Mr. King had warned Republicans late last year that the tax bill would harm them in the Northeast, talking about a suburban “tsunami” in high-tax states on Fox News. He opposed the tax bill even as he remained largely allied with Mr. Trump, who called Mr. King a “hardworking gem” on Twitter on Election Day.
The morning after the midterms, Mr. Trump made explicit that there would be little space for those Republicans who distance themselves from him. “Those that worked with me in this incredible Midterm Election, embracing certain policies and principles, did very well,” he wrote on Twitter. “Those that did not, say goodbye!”
At a news conference, the president openly mocked those he deemed disloyal Republicans. “Mia Love gave me no love and she lost,” he said of one Utah Republican. “Too bad. Sorry about that Mia.”
Mike Duhaime, a Republican strategist in New Jersey who has worked on national campaigns, said his fear is that “we’re shrinking ideologically as a party — and that’s a problem.”
“Some of the diversity of the party is leaving. If we’re going to be competitive in these suburban areas, if we’re going to take back Congress, it is going to have to be in these suburban areas,” Mr. Duhaime said. “And our brand is going to need to be more than just Trump.”
Nowhere was the fracture with the Trump-led Republican Party more potent than in a swath of wealthy suburban enclaves in the northeastern part of New Jersey, where Mikie Sherrill, a former Navy helicopter pilot and federal prosecutor, defeated her Republican opponent by more than 12 percentage points. It was a stunning margin in a seat that had been held for 24 years by Representative Rodney Frelinghuysen, a genteel, moderate Republican deal maker who rose to become the powerful chairman of the Appropriations Committee. The district had not elected a Democrat since President Ronald Reagan’s administration.
Ms. Sherrill’s victory was one of seven for Democrats along the so-called Acela corridor between Washington and New York: one in Northern Virginia, three in the Philadelphia region, three in New Jersey and one in New York City. In New York, Max Rose, a 31-year-old military veteran, ousted Representative Dan Donovan in a district centered on Staten Island, long a Republican stronghold and where Mr. Trump had remained relatively popular.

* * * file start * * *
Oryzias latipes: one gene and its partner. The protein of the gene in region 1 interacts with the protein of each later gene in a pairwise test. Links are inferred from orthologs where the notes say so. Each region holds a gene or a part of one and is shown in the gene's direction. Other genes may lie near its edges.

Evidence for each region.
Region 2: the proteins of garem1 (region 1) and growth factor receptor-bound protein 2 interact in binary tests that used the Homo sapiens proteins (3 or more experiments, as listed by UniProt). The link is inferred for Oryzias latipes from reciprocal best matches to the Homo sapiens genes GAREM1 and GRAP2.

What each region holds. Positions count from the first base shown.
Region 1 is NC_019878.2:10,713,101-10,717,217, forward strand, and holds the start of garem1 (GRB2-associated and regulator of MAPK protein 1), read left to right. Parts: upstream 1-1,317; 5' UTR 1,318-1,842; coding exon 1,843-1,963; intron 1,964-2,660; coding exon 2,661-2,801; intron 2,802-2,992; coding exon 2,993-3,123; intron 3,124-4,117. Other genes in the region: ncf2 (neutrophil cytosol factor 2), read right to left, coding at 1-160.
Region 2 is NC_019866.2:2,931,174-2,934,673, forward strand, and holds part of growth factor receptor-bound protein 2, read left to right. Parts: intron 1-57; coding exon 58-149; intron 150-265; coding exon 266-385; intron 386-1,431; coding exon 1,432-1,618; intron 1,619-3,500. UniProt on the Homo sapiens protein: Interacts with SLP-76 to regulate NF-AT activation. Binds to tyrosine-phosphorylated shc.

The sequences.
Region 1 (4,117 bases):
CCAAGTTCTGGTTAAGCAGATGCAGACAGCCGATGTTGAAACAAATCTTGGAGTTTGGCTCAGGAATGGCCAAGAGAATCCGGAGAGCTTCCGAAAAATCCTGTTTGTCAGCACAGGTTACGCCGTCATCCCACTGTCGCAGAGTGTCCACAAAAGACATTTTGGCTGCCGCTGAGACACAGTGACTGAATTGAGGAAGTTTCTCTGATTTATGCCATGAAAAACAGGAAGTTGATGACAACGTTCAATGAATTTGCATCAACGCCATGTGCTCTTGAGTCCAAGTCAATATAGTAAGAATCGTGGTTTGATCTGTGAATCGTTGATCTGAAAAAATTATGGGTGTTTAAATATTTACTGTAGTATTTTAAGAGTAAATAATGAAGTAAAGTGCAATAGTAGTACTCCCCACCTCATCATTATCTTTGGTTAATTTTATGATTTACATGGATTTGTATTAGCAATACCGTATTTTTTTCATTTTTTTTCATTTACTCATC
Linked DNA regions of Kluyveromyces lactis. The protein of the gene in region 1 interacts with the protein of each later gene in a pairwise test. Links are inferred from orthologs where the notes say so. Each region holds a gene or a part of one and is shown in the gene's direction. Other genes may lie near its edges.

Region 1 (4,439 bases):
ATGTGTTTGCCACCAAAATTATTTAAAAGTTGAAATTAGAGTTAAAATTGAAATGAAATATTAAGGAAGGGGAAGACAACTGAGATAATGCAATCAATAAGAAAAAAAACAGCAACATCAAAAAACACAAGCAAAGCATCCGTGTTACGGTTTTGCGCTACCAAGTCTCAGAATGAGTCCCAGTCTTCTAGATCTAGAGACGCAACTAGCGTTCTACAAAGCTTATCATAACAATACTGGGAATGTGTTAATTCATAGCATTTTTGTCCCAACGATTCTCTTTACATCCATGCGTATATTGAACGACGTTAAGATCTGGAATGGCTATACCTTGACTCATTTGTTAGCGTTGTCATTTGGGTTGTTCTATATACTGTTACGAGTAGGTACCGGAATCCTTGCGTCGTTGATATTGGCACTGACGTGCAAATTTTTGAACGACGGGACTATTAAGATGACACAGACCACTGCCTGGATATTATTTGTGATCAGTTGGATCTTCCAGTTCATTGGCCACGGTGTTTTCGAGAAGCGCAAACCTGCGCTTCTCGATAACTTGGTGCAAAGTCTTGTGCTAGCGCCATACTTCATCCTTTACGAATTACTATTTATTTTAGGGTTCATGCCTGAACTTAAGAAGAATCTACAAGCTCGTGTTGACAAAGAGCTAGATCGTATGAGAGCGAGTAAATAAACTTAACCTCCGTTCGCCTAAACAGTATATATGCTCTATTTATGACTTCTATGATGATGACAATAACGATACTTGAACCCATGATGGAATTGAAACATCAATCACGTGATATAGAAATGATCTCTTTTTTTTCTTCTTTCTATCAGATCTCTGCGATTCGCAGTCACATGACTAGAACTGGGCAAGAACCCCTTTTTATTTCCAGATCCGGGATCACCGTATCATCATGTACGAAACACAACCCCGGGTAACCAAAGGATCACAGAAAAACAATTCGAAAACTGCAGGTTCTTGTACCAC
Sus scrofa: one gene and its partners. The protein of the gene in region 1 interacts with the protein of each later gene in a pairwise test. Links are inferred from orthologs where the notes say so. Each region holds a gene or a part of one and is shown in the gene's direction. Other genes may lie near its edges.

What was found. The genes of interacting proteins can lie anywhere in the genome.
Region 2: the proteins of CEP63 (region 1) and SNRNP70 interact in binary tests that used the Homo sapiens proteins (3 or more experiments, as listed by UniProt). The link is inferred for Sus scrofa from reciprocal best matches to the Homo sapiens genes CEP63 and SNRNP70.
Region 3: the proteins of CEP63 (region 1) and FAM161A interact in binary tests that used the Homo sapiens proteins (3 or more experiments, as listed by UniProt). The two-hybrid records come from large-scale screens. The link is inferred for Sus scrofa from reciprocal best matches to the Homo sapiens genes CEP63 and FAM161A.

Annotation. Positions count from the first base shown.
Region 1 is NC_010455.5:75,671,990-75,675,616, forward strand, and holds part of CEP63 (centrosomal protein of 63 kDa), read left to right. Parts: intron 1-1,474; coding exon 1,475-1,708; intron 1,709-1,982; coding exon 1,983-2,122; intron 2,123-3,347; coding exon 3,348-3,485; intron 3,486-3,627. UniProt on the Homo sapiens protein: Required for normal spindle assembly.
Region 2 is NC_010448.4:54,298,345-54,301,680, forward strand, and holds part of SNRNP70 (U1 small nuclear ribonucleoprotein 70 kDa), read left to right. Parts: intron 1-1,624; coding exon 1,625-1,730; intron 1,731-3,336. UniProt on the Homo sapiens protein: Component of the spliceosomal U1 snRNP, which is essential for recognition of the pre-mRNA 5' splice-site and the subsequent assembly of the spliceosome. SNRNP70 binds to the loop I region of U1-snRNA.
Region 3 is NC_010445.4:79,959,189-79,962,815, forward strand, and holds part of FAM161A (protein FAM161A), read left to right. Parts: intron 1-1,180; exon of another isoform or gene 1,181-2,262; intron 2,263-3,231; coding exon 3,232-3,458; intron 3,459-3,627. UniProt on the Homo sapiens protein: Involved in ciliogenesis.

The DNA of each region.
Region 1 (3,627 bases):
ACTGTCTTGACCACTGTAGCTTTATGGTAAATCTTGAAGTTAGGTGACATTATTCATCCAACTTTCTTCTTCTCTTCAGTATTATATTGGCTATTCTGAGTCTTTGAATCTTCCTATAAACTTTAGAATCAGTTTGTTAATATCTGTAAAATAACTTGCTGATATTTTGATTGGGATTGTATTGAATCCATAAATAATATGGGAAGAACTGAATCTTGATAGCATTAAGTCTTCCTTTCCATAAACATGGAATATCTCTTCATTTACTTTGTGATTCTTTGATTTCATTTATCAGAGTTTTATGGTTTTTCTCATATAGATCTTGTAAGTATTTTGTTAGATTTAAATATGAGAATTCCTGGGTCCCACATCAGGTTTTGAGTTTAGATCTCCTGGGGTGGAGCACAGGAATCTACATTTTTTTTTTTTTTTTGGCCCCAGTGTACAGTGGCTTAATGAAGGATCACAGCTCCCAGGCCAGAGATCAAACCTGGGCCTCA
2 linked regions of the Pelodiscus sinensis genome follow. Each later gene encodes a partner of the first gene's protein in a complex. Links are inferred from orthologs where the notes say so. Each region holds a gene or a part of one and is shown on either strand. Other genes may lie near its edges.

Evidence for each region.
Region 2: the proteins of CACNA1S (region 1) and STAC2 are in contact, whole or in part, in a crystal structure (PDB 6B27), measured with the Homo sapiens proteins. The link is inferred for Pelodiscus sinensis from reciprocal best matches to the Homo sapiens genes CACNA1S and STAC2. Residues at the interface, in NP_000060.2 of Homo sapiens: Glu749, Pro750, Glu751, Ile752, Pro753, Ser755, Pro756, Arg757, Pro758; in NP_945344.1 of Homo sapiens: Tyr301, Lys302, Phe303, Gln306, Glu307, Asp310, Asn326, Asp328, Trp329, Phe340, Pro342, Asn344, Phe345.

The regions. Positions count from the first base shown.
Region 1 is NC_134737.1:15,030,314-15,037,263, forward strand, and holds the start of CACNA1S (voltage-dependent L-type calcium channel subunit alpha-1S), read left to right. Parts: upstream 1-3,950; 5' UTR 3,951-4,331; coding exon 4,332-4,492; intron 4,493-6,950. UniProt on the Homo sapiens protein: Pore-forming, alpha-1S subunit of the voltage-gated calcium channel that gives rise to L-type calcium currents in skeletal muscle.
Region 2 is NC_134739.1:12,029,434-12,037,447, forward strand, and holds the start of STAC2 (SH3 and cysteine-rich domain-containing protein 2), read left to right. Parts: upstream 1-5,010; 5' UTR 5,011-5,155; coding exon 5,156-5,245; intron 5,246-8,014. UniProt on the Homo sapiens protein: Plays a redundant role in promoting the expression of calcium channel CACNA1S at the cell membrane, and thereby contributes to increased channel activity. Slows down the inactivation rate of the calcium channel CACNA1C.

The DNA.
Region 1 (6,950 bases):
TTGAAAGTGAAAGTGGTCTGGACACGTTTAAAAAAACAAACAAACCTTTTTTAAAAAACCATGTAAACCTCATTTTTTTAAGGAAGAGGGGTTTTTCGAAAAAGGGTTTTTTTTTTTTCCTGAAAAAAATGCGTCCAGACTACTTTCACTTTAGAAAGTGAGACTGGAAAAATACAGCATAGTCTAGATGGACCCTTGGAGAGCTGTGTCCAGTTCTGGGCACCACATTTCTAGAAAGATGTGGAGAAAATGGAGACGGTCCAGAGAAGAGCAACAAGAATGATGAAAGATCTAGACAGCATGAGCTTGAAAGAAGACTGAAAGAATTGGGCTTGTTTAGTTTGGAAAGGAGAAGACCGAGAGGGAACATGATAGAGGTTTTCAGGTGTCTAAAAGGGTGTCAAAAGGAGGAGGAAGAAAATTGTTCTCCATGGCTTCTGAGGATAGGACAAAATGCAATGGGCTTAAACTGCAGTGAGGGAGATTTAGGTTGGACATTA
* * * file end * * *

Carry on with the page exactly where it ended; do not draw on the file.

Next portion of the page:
John McLaughlin, who served as a pollster for Mr. Trump in 2016 and who was involved in House races in 2018, blamed Republican congressional leaders more than the president for the losses in the region, citing the tax bill in particular as “a policy mistake that hurt many Republicans in the Northeast and others in high-income suburbs.”
While the measure cut taxes across the board, it placed a cap on the popular state and local tax deduction that is heavily used in the wealthier parts of high-tax states like New York and New Jersey. “The tax cut was good policy to grow the economy and create jobs, but when Republican leadership refused to negotiate a higher cap or phase it out over time, it made many suburban Republicans vulnerable,” Mr. McLaughlin said.
During the Trump era, Republicans have still succeeded in holding blue-state governorships — including G.O.P. re-election victories by incumbents in Massachusetts, Maryland, New Hampshire and Vermont on Tuesday — but voters have long treated federal contests differently from state ones.
Christine Todd Whitman, a former Republican governor in New Jersey, said the party’s woes were trickling all the way down the ballot into local contests. “We even lost in a lot of the county and municipal races that were in solid Republican districts,” she said.
“For the Northeast,” she said, “it’s going to be hard for Republicans to claw back.”